Some authors (eg Hamelman) tend to recommend shorter mixing times and longer bulk fermentation, often with a fold, or stretch-and-fold every 30-60 minutes.  The dough may not windowpane right out of the mixer, but it will by the time the bulk fermentation is done; maybe after the first or second fold.  


I suspect that commercial bakers with a lot of production to get out will use longer mixing as a labor- and time-saving measure (from the mixer right to the proofer with gluten fully developed).  Hobbyists and artisan bakers who can charge a premium price for fine bread might use shorter mixing and periodic folding (or maybe a quick turn back in the mixer, for commercial quantities) to develop gluten without oxidizing the dough and destroying tasty compounds.  There might not be a windowpane until after all the folds are completed. 

dmsnyder's picture
dmsnyder

Hi, Heather.


I make enriched breads seldom, but my understanding is that fat (shortening in your case) interferes with gluten development. I don't know that the 5.6% shortening in your recipe is enough to matter. Maybe Dan can comment on this.


Anyway, one technique used in more highly enriched doughs like brioche is to mix the dough for a while before adding the fat. You should be able to develop the gluten faster that way. Then add the fat and continue mixing until the fat is completely incorporated. 


I hope this helps.


David

hmbress's picture
hmbress

I want to thank everyone for taking the time to respond.  I have a lot to learn and appreciate everyone's willingness to share their knowledge with me.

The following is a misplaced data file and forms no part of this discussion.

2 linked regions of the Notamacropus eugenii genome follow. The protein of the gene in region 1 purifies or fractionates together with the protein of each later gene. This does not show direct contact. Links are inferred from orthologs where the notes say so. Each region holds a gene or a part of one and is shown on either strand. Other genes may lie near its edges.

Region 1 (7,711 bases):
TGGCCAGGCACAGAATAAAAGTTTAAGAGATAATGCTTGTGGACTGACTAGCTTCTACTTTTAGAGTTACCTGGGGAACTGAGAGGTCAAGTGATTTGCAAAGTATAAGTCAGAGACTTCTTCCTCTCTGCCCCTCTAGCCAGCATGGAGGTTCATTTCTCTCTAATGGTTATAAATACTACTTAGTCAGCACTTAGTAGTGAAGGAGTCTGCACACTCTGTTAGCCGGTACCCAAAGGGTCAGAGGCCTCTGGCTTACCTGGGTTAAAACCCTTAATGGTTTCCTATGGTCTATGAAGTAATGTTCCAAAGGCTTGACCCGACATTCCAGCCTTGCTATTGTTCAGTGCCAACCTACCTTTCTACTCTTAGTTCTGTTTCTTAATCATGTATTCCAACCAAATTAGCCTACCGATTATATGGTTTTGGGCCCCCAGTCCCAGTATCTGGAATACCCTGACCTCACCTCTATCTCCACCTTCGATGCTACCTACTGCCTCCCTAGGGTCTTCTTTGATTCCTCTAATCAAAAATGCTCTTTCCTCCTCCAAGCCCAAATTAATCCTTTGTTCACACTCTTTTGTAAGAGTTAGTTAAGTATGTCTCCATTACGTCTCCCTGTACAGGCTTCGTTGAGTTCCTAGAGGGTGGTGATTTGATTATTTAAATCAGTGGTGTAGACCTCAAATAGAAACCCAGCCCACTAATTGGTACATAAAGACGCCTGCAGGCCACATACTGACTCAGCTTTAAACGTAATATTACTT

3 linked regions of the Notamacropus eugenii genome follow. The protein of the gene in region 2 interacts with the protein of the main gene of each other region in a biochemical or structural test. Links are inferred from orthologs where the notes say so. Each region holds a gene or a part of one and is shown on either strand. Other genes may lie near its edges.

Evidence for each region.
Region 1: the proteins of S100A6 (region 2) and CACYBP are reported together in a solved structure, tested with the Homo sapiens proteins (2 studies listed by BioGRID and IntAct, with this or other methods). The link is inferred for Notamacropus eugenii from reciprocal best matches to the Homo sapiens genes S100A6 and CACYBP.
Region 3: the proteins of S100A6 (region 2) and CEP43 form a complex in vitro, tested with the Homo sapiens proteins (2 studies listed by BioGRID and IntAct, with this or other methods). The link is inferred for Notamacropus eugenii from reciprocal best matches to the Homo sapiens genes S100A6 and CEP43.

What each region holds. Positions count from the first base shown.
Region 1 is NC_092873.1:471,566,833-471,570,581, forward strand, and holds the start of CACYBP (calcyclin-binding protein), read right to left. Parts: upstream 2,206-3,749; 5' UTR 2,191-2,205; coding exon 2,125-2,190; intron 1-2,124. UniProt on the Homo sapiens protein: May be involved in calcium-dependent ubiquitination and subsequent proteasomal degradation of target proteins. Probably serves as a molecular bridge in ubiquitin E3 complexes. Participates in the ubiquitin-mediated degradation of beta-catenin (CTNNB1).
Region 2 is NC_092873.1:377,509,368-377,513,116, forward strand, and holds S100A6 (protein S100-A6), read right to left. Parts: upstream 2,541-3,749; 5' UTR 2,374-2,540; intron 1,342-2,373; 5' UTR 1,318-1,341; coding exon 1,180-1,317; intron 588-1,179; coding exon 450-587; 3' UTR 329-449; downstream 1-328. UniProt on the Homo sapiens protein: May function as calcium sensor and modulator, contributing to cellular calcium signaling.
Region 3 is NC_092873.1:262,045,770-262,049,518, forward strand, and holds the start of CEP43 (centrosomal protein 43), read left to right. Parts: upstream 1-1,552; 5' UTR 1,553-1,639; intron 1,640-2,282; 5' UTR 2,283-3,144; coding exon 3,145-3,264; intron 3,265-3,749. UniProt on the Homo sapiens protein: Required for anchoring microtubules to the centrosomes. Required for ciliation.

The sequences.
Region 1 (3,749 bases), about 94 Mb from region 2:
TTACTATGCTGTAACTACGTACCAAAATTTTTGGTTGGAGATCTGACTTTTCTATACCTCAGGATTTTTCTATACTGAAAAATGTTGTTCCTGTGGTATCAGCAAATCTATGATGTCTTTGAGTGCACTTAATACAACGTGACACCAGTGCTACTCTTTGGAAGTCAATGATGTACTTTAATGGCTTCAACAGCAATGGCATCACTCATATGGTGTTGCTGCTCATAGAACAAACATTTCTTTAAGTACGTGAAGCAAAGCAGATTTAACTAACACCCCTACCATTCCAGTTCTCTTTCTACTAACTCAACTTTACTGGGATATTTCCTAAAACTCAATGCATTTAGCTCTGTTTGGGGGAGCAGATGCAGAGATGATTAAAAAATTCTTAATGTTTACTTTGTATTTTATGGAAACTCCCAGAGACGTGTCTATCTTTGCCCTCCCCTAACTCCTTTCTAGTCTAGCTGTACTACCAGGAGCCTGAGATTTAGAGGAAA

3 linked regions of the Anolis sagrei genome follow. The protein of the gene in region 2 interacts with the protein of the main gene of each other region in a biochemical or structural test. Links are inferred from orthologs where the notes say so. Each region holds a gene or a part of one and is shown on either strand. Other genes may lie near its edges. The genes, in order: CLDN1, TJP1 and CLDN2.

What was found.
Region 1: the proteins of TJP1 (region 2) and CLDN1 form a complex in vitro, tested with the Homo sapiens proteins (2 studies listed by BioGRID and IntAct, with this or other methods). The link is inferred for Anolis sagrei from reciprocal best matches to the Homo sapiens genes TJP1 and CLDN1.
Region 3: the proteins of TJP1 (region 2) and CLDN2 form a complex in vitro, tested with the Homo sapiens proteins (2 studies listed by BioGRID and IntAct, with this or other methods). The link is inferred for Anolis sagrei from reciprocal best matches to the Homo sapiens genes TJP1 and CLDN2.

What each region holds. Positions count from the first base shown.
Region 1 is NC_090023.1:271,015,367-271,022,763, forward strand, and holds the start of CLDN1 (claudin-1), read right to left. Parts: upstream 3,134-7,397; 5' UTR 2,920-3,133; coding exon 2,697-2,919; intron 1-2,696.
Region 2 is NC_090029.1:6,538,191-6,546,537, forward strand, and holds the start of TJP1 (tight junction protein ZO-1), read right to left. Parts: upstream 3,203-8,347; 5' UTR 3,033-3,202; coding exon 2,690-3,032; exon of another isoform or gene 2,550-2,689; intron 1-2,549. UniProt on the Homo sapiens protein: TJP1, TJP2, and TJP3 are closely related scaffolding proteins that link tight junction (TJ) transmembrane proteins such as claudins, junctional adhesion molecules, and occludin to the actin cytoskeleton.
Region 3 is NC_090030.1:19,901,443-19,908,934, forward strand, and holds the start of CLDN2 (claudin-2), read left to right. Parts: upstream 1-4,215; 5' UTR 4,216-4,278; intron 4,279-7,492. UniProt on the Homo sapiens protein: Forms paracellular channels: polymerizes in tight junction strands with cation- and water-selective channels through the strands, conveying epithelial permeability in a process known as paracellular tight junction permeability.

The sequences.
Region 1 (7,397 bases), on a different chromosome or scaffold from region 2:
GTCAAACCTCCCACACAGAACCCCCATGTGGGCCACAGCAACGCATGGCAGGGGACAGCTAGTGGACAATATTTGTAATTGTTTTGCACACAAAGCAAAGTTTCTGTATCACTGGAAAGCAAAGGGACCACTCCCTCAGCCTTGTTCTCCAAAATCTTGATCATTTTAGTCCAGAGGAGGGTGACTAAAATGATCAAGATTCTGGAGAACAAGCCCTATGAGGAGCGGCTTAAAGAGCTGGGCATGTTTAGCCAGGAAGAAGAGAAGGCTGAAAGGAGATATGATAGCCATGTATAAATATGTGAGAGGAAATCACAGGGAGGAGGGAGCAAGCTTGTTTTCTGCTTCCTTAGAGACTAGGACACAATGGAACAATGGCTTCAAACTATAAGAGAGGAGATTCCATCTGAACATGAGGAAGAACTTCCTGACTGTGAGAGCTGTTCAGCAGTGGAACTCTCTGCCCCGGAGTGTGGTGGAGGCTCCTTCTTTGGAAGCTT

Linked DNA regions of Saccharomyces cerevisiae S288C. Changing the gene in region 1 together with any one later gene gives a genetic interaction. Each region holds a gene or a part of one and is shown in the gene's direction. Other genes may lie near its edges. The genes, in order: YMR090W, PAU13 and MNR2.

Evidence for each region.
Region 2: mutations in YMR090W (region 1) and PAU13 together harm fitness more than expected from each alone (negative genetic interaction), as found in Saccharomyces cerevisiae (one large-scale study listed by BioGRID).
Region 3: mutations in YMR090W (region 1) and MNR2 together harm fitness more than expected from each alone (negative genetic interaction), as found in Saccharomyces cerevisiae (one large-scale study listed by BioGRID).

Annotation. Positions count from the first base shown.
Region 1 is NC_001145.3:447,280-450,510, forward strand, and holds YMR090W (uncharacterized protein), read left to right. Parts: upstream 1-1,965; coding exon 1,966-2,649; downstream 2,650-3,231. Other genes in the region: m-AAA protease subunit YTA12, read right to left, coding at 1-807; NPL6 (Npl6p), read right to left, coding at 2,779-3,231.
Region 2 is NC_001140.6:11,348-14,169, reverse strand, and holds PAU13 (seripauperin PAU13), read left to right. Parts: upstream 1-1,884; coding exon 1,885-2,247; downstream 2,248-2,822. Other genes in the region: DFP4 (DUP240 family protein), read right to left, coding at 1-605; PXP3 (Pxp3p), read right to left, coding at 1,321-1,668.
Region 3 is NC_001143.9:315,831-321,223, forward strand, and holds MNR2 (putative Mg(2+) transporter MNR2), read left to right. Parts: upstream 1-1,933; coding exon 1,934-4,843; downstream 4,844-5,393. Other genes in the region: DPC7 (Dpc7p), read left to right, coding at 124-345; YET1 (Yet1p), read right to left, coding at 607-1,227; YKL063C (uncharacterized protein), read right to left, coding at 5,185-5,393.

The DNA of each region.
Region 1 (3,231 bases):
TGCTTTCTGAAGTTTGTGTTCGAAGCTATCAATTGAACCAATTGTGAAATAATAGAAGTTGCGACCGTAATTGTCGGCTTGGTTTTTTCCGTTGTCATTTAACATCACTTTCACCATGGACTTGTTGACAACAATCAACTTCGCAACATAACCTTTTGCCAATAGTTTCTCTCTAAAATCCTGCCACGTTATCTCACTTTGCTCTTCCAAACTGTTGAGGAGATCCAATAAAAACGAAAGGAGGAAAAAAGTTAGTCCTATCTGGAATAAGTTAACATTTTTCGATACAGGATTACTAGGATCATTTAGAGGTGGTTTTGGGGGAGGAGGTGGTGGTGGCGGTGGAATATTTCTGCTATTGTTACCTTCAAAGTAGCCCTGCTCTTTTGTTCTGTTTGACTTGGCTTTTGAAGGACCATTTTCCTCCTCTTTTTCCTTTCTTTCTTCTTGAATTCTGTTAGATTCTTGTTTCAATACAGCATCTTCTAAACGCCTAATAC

The loaf I baked the other day looked fine but wasn't very tasty to me.  I don't have enough bread-palate vocab to be able to explain (any posts out there to help me develop my palate/vocab wrt bread?), but it just wasn't as good as I know bread should taste, especially since it was only 1/3 ww flour.


I'm trying another loaf today.  I put together 4 extra batches of dry ingredients the other day, so I can experiment a little to see if I can improve the outcome.


The recipe I'm using is:


2.5 C bread flour (Sam's Club)


1.5 C ww flour (King Arthur - was in freezer for maybe 2 years)


1.5T sugar


1-1/2 t salt


3 T powdered milk


1-1/2 t instant yeast


2T shortening


1-1/4 c water


 


Yes, the dough was tearing.  Someone suggested longer mixing - but believe, me it was mixed for a long time (probably at least 40 minutes total, 4 min on, 5-10 min off to let KA Ultra cool down).


The dough was pretty stiff - today I'm trying a bit more water.  This time the dough is still slightly tacky - last time I added flour to get it completely smooth but it was pretty stiff.


I didn't know anything about bromation before - good to know - I buy organic when I can in general so definitely want to avoid this as well.


If I don't get an improvement this time (so far I'm at 16 min total mix time w/dough hook and it's still tearing), I'll mix up a batch with the fresh flour I picked up at the store yesterday.  I'm also interested in trying the method (what do you call it) with no kneading, but longer ferment/folding.  I watched the video on that.  I have friends who rave about the "Artisan Bread in 5 Minutes" but was under the impression that that method couldn't possibly give as good of results as kneading.


Thanks again - I'll let you know how it goes.


Heather